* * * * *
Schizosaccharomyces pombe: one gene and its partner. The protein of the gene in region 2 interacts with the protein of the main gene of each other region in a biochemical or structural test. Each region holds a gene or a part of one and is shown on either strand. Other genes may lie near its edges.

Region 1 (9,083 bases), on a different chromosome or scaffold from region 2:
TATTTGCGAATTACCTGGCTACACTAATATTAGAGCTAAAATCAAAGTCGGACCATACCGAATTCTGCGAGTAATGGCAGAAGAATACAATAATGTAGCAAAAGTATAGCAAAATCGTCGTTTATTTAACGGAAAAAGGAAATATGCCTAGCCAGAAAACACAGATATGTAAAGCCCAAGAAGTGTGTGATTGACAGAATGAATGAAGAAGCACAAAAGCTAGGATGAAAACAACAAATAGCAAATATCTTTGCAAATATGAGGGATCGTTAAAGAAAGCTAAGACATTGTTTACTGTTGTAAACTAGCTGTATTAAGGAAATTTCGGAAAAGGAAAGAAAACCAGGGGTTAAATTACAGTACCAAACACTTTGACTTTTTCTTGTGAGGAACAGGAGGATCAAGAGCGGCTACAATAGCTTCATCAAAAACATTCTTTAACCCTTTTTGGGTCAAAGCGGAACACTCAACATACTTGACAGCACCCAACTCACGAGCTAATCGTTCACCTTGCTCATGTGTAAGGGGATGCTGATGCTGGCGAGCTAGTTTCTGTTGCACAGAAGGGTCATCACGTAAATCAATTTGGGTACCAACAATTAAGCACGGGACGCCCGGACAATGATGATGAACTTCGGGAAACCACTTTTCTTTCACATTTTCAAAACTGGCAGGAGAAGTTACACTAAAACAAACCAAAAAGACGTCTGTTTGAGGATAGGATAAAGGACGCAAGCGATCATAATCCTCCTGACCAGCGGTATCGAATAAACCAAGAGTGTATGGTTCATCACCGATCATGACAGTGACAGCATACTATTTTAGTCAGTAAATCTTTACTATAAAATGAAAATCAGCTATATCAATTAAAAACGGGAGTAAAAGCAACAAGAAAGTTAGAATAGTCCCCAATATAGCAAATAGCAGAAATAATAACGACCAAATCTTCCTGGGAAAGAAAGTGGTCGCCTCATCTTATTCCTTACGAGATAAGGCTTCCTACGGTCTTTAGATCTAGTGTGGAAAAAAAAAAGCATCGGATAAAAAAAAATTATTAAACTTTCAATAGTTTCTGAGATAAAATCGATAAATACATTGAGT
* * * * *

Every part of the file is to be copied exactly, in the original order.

Schizosaccharomyces pombe: one gene and its partner. The protein of the gene in region 2 interacts with the protein of the main gene of each other region in a biochemical or structural test. Each region holds a gene or a part of one and is shown on either strand. Other genes may lie near its edges.

Region 1 (9,083 bases), on a different chromosome or scaffold from region 2:
TATTTGCGAATTACCTGGCTACACTAATATTAGAGCTAAAATCAAAGTCGGACCATACCGAATTCTGCGAGTAATGGCAGAAGAATACAATAATGTAGCAAAAGTATAGCAAAATCGTCGTTTATTTAACGGAAAAAGGAAATATGCCTAGCCAGAAAACACAGATATGTAAAGCCCAAGAAGTGTGTGATTGACAGAATGAATGAAGAAGCACAAAAGCTAGGATGAAAACAACAAATAGCAAATATCTTTGCAAATATGAGGGATCGTTAAAGAAAGCTAAGACATTGTTTACTGTTGTAAACTAGCTGTATTAAGGAAATTTCGGAAAAGGAAAGAAAACCAGGGGTTAAATTACAGTACCAAACACTTTGACTTTTTCTTGTGAGGAACAGGAGGATCAAGAGCGGCTACAATAGCTTCATCAAAAACATTCTTTAACCCTTTTTGGGTCAAAGCGGAACACTCAACATACTTGACAGCACCCAACTCACGAGCTAATCGTTCACCTTGCTCATGTGTAAGGGGATGCTGATGCTGGCGAGCTAGTTTCTGTTGCACAGAAGGGTCATCACGTAAATCAATTTGGGTACCAACAATTAAGCACGGGACGCCCGGACAATGATGATGAACTTCGGGAAACCACTTTTCTTTCACATTTTCAAAACTGGCAGGAGAAGTTACACTAAAACAAACCAAAAAGACGTCTGTTTGAGGATAGGATAAAGGACGCAAGCGATCATAATCCTCCTGACCAGCGGTATCGAATAAACCAAGAGTGTATGGTTCATCACCGATCATGACAGTGACAGCATACTATTTTAGTCAGTAAATCTTTACTATAAAATGAAAATCAGCTATATCAATTAAAAACGGGAGTAAAAGCAACAAGAAAGTTAGAATAGTCCCCAATATAGCAAATAGCAGAAATAATAACGACCAAATCTTCCTGGGAAAGAAAGTGGTCGCCTCATCTTATTCCTTACGAGATAAGGCTTCCTACGGTCTTTAGATCTAGTGTGGAAAAAAAAAAGCATCGGATAAAAAAAAATTATTAAACTTTCAATAGTTTCTGAGATAAAATCGATAAATACATTGAGT